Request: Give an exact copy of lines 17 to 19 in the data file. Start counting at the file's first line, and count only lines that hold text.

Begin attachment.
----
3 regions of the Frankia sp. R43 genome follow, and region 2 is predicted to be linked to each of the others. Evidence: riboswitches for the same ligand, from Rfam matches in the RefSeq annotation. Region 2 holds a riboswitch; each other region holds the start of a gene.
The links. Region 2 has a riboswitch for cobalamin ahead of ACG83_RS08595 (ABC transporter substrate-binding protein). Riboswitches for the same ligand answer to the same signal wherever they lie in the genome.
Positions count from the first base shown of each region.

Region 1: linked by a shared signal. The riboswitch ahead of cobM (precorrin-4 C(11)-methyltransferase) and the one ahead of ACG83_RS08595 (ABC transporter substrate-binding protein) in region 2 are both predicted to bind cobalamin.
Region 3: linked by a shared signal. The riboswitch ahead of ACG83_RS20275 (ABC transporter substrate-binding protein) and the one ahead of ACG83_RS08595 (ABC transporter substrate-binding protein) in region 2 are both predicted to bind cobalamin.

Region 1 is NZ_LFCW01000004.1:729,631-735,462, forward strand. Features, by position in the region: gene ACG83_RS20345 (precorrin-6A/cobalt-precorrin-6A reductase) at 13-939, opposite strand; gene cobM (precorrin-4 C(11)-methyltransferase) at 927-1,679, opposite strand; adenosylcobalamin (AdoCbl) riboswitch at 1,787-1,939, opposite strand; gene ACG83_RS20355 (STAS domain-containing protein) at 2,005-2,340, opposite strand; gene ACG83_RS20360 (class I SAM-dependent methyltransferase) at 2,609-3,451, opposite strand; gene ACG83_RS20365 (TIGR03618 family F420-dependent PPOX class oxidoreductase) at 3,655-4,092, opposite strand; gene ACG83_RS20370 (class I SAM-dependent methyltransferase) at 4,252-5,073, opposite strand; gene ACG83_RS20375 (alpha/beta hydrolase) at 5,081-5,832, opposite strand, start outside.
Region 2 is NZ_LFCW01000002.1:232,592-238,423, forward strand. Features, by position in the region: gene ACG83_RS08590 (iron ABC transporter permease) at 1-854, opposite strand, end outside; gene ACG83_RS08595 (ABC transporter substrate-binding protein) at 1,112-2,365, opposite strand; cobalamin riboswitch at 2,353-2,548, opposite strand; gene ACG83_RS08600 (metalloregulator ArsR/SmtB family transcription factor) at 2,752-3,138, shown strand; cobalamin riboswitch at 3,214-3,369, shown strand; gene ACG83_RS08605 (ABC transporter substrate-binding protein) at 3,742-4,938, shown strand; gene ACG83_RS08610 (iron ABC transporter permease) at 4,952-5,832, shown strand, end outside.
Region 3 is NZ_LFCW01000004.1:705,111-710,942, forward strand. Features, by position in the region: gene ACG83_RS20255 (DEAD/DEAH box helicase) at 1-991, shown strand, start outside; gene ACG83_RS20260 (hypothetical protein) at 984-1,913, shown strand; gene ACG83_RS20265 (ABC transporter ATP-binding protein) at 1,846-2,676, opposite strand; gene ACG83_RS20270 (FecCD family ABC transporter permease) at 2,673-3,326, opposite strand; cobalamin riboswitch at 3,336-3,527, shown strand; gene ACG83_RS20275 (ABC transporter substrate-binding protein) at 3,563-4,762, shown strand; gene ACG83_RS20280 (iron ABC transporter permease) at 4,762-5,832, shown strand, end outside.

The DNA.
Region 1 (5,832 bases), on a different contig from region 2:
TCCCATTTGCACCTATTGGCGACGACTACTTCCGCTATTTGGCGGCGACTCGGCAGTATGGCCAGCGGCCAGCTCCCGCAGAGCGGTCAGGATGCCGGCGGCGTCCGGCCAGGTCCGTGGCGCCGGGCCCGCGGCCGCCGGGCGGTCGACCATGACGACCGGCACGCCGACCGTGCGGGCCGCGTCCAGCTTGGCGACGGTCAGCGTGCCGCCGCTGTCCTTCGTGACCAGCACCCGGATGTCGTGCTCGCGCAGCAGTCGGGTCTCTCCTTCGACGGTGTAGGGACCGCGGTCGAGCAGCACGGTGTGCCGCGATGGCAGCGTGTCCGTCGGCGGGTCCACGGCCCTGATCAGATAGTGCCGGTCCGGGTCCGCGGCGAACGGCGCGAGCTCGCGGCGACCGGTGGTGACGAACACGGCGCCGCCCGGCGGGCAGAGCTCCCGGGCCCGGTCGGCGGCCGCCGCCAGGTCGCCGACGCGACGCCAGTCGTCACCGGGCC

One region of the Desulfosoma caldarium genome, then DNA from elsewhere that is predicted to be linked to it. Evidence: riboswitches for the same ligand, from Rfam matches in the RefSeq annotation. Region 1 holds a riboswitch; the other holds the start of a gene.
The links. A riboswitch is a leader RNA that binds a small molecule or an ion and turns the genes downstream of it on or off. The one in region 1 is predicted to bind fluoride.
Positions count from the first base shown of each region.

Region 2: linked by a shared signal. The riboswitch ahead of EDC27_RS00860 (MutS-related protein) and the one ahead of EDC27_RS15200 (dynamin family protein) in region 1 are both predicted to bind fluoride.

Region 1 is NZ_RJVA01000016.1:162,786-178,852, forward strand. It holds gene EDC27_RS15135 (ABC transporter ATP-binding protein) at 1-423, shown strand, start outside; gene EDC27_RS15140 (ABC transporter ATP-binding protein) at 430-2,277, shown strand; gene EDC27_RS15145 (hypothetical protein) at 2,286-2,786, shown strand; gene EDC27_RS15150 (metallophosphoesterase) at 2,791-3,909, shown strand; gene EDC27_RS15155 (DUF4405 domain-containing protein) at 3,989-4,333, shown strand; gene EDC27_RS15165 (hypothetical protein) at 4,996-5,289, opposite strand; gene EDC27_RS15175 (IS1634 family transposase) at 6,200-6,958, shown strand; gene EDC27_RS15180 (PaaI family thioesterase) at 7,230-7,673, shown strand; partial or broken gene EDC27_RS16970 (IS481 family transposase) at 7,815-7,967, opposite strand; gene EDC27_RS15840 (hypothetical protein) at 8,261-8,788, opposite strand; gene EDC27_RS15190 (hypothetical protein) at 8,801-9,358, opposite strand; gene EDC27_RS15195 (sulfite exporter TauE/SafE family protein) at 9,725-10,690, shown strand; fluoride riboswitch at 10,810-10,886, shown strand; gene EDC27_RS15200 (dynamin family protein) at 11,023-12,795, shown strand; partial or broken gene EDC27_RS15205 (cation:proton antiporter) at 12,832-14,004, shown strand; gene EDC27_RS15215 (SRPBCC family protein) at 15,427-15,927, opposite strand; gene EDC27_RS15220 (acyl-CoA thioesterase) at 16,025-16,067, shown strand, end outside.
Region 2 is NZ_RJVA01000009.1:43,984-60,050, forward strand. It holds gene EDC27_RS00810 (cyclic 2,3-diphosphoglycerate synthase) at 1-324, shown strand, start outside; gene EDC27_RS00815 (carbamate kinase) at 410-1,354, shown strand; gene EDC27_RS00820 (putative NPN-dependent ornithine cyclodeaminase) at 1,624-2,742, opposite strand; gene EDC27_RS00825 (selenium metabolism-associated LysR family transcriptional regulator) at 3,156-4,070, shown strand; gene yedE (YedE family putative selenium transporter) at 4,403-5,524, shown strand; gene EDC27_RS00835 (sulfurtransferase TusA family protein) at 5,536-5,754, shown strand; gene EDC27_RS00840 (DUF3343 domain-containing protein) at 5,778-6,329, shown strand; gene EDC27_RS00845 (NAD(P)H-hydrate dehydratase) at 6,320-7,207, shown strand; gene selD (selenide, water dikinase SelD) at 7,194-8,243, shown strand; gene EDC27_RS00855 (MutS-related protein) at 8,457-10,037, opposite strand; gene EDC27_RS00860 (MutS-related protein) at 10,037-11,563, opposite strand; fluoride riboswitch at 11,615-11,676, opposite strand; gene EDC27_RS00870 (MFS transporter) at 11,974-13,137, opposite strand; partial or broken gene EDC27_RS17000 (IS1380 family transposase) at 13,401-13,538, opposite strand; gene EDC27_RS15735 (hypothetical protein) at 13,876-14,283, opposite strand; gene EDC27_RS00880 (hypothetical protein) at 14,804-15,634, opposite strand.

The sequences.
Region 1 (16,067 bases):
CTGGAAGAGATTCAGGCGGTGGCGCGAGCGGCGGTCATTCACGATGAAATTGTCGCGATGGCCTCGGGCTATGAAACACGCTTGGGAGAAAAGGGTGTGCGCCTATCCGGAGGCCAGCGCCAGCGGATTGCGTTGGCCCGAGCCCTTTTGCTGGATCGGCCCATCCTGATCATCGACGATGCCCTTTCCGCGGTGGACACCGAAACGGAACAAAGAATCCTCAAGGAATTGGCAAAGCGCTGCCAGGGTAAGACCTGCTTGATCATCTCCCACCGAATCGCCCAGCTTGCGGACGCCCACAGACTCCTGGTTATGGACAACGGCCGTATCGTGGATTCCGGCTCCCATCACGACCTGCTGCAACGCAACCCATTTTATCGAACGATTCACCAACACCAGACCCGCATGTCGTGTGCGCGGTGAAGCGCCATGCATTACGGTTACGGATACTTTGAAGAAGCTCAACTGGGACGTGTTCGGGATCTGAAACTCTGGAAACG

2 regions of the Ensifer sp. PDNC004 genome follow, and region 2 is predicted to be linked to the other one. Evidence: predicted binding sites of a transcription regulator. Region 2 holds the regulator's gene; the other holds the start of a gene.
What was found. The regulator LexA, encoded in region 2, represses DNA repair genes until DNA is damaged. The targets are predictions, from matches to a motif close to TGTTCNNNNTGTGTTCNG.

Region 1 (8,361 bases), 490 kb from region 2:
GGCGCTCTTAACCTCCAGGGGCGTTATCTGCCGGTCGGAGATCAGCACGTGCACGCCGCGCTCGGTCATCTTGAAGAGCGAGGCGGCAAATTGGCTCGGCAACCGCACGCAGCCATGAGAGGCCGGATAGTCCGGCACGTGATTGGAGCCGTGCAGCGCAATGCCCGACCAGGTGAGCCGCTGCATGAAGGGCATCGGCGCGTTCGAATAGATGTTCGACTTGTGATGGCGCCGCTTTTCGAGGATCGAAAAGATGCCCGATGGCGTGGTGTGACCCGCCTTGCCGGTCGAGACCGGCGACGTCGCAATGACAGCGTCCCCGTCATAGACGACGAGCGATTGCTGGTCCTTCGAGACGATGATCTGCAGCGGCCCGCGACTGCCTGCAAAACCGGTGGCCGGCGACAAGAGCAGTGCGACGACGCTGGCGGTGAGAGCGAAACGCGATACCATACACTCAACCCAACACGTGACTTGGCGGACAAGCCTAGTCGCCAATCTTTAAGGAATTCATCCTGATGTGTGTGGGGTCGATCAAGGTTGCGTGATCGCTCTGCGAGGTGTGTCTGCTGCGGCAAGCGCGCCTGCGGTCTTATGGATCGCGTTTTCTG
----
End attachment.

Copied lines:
Region 2 is NZ_RJVA01000009.1:43,984-60,050, forward strand. It holds gene EDC27_RS00810 (cyclic 2,3-diphosphoglycerate synthase) at 1-324, shown strand, start outside; gene EDC27_RS00815 (carbamate kinase) at 410-1,354, shown strand; gene EDC27_RS00820 (putative NPN-dependent ornithine cyclodeaminase) at 1,624-2,742, opposite strand; gene EDC27_RS00825 (selenium metabolism-associated LysR family transcriptional regulator) at 3,156-4,070, shown strand; gene yedE (YedE family putative selenium transporter) at 4,403-5,524, shown strand; gene EDC27_RS00835 (sulfurtransferase TusA family protein) at 5,536-5,754, shown strand; gene EDC27_RS00840 (DUF3343 domain-containing protein) at 5,778-6,329, shown strand; gene EDC27_RS00845 (NAD(P)H-hydrate dehydratase) at 6,320-7,207, shown strand; gene selD (selenide, water dikinase SelD) at 7,194-8,243, shown strand; gene EDC27_RS00855 (MutS-related protein) at 8,457-10,037, opposite strand; gene EDC27_RS00860 (MutS-related protein) at 10,037-11,563, opposite strand; fluoride riboswitch at 11,615-11,676, opposite strand; gene EDC27_RS00870 (MFS transporter) at 11,974-13,137, opposite strand; partial or broken gene EDC27_RS17000 (IS1380 family transposase) at 13,401-13,538, opposite strand; gene EDC27_RS15735 (hypothetical protein) at 13,876-14,283, opposite strand; gene EDC27_RS00880 (hypothetical protein) at 14,804-15,634, opposite strand.

The sequences.
Region 1 (16,067 bases):